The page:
Friday 18 May 2012

Black Grouse Count

Last weekend we finished off our black grouse surveying for this season. Black grouse (Tetrao terix) are an upland species, usually found somewhere between 250 to 500 meters altitude on heath and farmland, usually near trees or other forestry which they use for shelter. The males display to compete for the attention of females and gather together on areas of open ground to show off their prowess. The site where the grouse congregate and display is known as a 'lek.' Females also gather at these leks and will select the top male to mate with.
Two Black grouse males lekking on Atholl Estates.
Photo: C. Gilhooley
Although black grouse are not considered to be threatened as a species, numbers of black grouse have declined in the UK and the bird is now completely gone from many of the sites where it would have formerly lived. The decline of the species in the UK is largely due to habitat loss and disturbance as well as predation from foxes and crows, etc. Perthshire and the Cairngorms National Park however remains a stronghold for the black grouse and the numbers are thought to have been increasing in recent years.

The surveying that we carried out meant that we had to be up to observe the lek sites and count the number of males in attendance in the very early morning, at around dawn. The highest number of grouse that we counted at an individual lek site was 30 but leks of 8 to 12 were also common. In Russia, gatherings of 150 are not uncommon - this must be a very noisy congregation as the loud, bubbling call of the male  can carry for up to a kilometer and appear very noisy in the quiet of the early morning. During the display the cock (male bird) crouches down and fans his lyre-shaped tail to display his striking white under-tail feathers while partially spreading his wings and inflating his vivid red wattles (the red protuberances above the eyes).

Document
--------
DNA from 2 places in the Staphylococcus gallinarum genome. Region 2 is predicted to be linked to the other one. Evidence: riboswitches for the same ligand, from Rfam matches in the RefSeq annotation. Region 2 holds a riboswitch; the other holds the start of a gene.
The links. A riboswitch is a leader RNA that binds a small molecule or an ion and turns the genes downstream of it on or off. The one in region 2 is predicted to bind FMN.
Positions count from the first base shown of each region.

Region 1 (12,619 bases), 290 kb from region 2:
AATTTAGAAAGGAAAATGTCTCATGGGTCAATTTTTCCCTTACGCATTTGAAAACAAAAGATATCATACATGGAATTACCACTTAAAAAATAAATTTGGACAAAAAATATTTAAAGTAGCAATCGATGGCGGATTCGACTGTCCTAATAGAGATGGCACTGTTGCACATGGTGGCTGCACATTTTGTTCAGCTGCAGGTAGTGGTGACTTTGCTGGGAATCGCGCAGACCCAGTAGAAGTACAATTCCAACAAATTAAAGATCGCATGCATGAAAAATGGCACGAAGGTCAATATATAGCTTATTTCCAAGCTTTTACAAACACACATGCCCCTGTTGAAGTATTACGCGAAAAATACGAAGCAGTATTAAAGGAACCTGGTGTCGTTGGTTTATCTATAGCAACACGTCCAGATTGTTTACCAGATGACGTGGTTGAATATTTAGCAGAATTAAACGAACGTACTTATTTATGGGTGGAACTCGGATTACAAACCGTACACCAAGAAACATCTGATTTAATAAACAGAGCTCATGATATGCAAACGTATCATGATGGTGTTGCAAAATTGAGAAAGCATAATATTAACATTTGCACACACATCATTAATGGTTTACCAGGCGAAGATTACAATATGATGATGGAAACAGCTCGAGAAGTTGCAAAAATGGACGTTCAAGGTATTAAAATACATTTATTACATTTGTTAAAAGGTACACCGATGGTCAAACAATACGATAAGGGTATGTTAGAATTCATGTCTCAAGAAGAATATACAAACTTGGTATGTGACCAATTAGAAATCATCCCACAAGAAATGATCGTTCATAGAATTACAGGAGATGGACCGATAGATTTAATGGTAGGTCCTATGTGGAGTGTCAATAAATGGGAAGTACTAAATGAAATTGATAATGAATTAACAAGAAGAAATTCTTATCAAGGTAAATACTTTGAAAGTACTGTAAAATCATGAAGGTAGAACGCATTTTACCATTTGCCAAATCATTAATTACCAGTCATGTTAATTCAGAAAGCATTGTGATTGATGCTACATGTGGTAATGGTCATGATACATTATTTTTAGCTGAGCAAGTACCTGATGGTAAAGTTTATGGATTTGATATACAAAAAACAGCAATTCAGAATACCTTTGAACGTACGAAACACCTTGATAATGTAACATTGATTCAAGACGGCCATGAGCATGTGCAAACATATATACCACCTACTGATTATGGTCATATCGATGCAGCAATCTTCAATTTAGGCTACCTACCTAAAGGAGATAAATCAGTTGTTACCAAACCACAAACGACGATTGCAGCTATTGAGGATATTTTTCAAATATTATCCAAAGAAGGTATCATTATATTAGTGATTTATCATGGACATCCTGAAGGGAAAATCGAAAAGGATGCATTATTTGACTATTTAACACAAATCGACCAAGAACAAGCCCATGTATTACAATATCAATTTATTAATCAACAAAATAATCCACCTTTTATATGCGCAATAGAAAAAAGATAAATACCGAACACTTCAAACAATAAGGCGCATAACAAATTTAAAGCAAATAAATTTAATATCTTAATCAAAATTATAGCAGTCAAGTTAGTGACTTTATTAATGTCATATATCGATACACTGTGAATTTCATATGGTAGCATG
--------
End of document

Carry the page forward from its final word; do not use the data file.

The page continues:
Our count data will be collected by the Perthshire Black Grouse Study Group and when everyone involved has submitted their figures we will be able to get an accurate picture of how the population is doing this year. The reason that we won't know for sure until all the numbers are in, is because the lek sites and the sites that individuals attend can vary each year.

If you'd like to find out more about the studies of black grouse, or know of black grouse in your area and would like to get involved with counts there's plenty of information available at the Black Grouse UK website.

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